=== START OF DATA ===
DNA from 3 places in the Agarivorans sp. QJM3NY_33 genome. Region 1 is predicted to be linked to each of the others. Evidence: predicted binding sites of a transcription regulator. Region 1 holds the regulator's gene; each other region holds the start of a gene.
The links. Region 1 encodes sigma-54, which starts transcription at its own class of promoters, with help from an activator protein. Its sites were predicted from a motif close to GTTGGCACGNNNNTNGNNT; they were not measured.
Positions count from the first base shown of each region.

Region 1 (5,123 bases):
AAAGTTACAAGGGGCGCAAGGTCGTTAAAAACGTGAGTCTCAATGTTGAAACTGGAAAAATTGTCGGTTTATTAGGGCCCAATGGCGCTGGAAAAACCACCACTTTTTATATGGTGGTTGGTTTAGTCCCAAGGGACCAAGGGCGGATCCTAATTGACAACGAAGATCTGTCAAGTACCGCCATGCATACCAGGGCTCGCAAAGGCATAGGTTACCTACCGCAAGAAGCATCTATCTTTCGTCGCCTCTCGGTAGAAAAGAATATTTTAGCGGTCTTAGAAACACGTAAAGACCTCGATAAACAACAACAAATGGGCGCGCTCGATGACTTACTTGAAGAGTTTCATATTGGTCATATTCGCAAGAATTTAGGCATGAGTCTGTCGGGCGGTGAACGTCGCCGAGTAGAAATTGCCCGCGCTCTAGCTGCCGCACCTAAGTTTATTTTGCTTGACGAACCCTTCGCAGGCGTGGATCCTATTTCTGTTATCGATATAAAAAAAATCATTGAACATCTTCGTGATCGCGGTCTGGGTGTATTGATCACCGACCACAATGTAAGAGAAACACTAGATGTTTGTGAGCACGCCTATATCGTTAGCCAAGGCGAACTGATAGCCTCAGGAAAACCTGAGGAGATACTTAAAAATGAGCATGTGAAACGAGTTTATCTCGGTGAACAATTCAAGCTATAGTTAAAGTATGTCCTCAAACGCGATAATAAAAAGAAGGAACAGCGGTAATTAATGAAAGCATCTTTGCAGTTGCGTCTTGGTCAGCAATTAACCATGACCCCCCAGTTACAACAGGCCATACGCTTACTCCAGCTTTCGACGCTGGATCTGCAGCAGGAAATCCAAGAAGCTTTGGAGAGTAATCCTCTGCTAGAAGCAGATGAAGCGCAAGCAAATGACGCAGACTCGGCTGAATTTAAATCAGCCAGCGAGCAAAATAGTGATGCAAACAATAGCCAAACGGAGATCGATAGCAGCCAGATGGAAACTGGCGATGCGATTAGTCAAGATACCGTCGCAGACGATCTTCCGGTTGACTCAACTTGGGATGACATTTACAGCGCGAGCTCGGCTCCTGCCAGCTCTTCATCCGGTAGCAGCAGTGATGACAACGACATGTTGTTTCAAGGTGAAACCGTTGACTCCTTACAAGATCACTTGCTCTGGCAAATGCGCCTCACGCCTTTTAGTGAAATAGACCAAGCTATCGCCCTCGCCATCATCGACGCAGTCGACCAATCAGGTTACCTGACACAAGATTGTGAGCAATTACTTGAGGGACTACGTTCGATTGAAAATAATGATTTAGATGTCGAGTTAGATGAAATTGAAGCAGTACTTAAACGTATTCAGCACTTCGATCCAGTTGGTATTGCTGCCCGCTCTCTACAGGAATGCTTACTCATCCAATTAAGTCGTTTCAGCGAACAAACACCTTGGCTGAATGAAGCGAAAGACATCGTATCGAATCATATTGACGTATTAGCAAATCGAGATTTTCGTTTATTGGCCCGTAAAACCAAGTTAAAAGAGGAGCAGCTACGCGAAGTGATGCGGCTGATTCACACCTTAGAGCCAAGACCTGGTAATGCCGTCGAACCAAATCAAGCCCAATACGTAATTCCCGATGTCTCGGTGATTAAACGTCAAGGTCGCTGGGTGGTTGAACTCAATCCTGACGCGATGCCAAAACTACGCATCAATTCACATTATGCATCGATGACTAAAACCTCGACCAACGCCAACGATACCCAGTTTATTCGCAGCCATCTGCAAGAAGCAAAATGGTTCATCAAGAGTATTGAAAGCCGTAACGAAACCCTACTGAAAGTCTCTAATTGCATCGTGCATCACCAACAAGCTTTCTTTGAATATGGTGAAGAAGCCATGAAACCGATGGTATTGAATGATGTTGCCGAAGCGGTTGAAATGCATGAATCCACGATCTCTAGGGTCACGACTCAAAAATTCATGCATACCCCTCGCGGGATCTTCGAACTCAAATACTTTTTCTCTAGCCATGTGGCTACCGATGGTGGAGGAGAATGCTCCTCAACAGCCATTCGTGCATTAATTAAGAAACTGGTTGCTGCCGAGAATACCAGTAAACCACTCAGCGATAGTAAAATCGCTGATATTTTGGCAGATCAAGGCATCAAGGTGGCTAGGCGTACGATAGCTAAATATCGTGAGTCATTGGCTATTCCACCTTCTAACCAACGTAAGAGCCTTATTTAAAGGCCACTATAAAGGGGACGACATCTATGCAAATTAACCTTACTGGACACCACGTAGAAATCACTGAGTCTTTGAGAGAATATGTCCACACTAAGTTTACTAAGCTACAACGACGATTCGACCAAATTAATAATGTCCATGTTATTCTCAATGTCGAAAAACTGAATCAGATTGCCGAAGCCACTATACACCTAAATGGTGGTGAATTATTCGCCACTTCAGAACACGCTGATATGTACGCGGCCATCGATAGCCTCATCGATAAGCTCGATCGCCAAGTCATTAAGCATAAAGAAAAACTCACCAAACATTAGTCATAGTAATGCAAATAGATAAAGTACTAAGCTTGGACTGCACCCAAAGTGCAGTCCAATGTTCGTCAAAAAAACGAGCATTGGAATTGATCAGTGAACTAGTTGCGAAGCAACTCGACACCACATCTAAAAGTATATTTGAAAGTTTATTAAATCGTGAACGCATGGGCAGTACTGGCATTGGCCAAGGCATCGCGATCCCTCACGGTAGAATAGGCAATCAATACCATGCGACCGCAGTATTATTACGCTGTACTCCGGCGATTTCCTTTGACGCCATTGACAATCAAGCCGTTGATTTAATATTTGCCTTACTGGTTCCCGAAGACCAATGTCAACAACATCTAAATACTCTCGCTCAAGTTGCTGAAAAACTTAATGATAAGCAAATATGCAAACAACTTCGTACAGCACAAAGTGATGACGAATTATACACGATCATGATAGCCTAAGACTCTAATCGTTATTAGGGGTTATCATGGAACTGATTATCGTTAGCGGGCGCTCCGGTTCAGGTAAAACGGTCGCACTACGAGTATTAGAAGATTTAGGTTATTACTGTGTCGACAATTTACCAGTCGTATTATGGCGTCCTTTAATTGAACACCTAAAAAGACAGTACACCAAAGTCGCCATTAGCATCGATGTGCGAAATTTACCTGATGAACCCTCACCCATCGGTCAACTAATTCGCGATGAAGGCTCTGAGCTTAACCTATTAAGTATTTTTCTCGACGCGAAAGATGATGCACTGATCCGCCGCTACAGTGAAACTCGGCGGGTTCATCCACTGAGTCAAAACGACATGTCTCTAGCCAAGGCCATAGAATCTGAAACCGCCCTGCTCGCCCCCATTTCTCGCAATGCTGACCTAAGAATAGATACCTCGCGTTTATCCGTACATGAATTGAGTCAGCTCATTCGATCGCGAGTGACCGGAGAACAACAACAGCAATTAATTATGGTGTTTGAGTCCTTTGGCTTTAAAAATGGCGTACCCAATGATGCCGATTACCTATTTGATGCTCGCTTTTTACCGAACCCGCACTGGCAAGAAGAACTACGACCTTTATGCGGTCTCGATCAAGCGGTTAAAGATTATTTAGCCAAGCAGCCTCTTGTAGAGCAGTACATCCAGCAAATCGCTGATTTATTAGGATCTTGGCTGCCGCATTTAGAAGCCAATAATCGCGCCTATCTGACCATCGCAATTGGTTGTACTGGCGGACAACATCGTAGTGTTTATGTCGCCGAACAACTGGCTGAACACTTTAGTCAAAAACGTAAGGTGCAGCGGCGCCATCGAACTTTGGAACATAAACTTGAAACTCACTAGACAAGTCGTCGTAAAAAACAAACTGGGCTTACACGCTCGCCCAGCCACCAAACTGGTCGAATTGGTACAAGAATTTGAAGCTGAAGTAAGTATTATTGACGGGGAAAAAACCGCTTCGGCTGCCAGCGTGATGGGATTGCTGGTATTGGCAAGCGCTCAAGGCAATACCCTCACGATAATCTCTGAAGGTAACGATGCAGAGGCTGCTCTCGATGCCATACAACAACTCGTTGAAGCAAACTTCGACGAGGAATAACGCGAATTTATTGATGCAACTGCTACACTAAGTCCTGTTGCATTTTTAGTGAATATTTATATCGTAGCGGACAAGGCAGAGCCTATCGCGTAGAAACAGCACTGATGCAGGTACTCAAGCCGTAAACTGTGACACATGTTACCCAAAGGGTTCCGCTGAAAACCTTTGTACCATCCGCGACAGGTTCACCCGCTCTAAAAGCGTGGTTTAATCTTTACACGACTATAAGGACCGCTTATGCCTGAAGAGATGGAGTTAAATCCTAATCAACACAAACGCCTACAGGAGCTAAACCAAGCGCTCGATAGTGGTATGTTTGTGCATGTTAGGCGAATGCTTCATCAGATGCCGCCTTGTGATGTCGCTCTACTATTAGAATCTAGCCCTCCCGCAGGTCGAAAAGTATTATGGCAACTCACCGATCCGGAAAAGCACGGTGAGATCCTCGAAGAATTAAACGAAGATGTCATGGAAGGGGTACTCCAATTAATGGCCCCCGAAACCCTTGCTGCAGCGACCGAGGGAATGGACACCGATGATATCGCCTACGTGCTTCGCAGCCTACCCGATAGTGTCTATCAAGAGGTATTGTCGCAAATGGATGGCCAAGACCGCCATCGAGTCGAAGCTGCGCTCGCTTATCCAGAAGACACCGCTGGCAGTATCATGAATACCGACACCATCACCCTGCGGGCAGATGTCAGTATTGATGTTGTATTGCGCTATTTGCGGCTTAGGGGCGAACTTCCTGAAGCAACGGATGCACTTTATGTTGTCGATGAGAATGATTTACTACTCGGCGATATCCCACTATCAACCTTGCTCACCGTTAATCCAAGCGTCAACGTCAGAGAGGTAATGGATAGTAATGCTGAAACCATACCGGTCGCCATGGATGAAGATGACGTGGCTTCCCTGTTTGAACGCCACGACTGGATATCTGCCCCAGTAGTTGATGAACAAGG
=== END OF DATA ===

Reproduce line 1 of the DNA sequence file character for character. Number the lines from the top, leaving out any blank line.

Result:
DNA from 3 places in the Agarivorans sp. QJM3NY_33 genome. Region 1 is predicted to be linked to each of the others. Evidence: predicted binding sites of a transcription regulator. Region 1 holds the regulator's gene; each other region holds the start of a gene.